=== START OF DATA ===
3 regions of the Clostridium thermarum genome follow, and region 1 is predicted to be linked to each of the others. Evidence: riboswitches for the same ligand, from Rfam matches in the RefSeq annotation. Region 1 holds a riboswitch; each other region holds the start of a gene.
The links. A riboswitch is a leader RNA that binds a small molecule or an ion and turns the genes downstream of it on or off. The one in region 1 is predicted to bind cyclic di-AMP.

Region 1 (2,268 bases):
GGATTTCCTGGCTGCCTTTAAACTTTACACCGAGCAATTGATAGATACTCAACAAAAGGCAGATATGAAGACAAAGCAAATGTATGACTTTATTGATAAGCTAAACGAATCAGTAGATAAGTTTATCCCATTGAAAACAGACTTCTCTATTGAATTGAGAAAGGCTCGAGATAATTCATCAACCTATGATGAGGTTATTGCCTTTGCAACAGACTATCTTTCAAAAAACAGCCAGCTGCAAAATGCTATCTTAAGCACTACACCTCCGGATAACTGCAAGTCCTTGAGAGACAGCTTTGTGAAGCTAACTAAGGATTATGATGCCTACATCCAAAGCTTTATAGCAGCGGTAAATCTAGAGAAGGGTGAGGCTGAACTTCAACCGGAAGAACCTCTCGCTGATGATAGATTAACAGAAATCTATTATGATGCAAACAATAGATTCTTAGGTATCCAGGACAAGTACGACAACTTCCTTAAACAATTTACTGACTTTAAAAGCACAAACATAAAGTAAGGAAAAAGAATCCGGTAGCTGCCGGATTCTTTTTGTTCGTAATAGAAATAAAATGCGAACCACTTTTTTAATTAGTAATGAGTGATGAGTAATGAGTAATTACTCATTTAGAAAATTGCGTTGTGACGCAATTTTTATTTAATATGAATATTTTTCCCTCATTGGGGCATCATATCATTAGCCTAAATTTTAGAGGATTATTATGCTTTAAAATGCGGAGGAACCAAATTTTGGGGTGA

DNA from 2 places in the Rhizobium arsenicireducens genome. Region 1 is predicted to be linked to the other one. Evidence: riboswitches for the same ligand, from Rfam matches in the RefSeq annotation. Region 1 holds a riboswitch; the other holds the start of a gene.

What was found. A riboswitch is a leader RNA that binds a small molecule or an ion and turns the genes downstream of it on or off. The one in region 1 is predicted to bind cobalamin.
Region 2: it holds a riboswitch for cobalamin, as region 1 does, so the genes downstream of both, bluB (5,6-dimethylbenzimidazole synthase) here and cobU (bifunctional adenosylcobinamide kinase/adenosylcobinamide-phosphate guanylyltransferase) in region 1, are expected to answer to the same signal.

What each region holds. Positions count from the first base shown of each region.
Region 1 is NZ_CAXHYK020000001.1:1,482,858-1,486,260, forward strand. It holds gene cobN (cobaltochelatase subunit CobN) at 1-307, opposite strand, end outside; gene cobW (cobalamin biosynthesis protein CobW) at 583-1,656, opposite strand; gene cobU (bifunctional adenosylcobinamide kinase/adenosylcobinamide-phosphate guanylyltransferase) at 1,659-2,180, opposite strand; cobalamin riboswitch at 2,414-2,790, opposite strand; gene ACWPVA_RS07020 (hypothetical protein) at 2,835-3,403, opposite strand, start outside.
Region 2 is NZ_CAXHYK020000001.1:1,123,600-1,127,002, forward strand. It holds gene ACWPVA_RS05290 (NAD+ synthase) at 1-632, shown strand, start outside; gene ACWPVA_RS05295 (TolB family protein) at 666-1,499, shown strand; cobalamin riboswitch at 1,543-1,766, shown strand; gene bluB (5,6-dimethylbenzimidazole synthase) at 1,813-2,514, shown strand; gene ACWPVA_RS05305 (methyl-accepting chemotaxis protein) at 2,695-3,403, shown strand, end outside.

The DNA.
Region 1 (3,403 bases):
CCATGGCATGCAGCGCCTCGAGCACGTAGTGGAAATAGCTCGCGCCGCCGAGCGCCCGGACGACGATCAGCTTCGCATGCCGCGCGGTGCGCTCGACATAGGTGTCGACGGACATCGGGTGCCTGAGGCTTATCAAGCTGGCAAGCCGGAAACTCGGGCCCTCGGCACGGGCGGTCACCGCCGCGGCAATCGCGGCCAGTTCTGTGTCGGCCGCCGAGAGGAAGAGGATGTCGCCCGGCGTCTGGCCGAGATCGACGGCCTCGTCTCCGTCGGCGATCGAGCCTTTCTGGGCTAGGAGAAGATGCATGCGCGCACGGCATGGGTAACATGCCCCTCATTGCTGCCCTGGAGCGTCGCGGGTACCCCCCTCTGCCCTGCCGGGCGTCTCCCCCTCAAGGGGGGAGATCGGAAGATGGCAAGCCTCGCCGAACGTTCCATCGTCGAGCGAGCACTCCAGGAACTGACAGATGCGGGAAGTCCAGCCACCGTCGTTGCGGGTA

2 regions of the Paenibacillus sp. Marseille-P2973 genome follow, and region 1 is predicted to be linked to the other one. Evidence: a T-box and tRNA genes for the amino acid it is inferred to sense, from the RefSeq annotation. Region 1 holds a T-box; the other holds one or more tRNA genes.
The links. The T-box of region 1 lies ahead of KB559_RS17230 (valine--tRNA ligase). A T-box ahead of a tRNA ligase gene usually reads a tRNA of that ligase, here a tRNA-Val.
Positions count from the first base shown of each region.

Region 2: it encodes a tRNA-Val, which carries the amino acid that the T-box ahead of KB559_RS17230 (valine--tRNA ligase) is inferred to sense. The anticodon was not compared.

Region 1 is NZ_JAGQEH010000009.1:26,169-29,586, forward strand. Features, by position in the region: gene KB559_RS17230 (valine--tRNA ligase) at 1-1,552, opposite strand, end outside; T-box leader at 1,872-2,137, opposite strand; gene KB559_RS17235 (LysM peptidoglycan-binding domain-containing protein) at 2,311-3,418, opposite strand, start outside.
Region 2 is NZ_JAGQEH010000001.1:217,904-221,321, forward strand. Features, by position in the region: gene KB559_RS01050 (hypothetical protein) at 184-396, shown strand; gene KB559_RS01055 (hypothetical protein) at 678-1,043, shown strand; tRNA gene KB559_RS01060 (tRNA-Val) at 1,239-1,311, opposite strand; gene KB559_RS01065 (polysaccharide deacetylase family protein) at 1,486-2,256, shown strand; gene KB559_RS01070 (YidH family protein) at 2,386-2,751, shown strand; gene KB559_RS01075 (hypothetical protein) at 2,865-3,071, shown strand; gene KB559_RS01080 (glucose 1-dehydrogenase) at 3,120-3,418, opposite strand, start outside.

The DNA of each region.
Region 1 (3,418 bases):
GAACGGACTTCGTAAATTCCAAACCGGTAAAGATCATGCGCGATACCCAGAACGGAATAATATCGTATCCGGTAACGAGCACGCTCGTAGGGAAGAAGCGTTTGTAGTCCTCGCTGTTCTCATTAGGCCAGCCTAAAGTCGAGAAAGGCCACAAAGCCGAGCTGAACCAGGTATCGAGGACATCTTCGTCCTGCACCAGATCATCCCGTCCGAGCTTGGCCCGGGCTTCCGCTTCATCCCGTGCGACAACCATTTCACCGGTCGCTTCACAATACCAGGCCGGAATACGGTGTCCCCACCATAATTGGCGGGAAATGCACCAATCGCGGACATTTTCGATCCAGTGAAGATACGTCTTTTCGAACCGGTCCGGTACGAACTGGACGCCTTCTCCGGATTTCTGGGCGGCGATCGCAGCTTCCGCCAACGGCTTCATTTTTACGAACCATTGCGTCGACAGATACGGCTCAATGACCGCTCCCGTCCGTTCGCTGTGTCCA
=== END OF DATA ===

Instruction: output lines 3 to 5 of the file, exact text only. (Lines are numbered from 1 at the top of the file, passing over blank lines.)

Region 1 (2,268 bases):
GGATTTCCTGGCTGCCTTTAAACTTTACACCGAGCAATTGATAGATACTCAACAAAAGGCAGATATGAAGACAAAGCAAATGTATGACTTTATTGATAAGCTAAACGAATCAGTAGATAAGTTTATCCCATTGAAAACAGACTTCTCTATTGAATTGAGAAAGGCTCGAGATAATTCATCAACCTATGATGAGGTTATTGCCTTTGCAACAGACTATCTTTCAAAAAACAGCCAGCTGCAAAATGCTATCTTAAGCACTACACCTCCGGATAACTGCAAGTCCTTGAGAGACAGCTTTGTGAAGCTAACTAAGGATTATGATGCCTACATCCAAAGCTTTATAGCAGCGGTAAATCTAGAGAAGGGTGAGGCTGAACTTCAACCGGAAGAACCTCTCGCTGATGATAGATTAACAGAAATCTATTATGATGCAAACAATAGATTCTTAGGTATCCAGGACAAGTACGACAACTTCCTTAAACAATTTACTGACTTTAAAAGCACAAACATAAAGTAAGGAAAAAGAATCCGGTAGCTGCCGGATTCTTTTTGTTCGTAATAGAAATAAAATGCGAACCACTTTTTTAATTAGTAATGAGTGATGAGTAATGAGTAATTACTCATTTAGAAAATTGCGTTGTGACGCAATTTTTATTTAATATGAATATTTTTCCCTCATTGGGGCATCATATCATTAGCCTAAATTTTAGAGGATTATTATGCTTTAAAATGCGGAGGAACCAAATTTTGGGGTGA

DNA from 2 places in the Rhizobium arsenicireducens genome. Region 1 is predicted to be linked to the other one. Evidence: riboswitches for the same ligand, from Rfam matches in the RefSeq annotation. Region 1 holds a riboswitch; the other holds the start of a gene.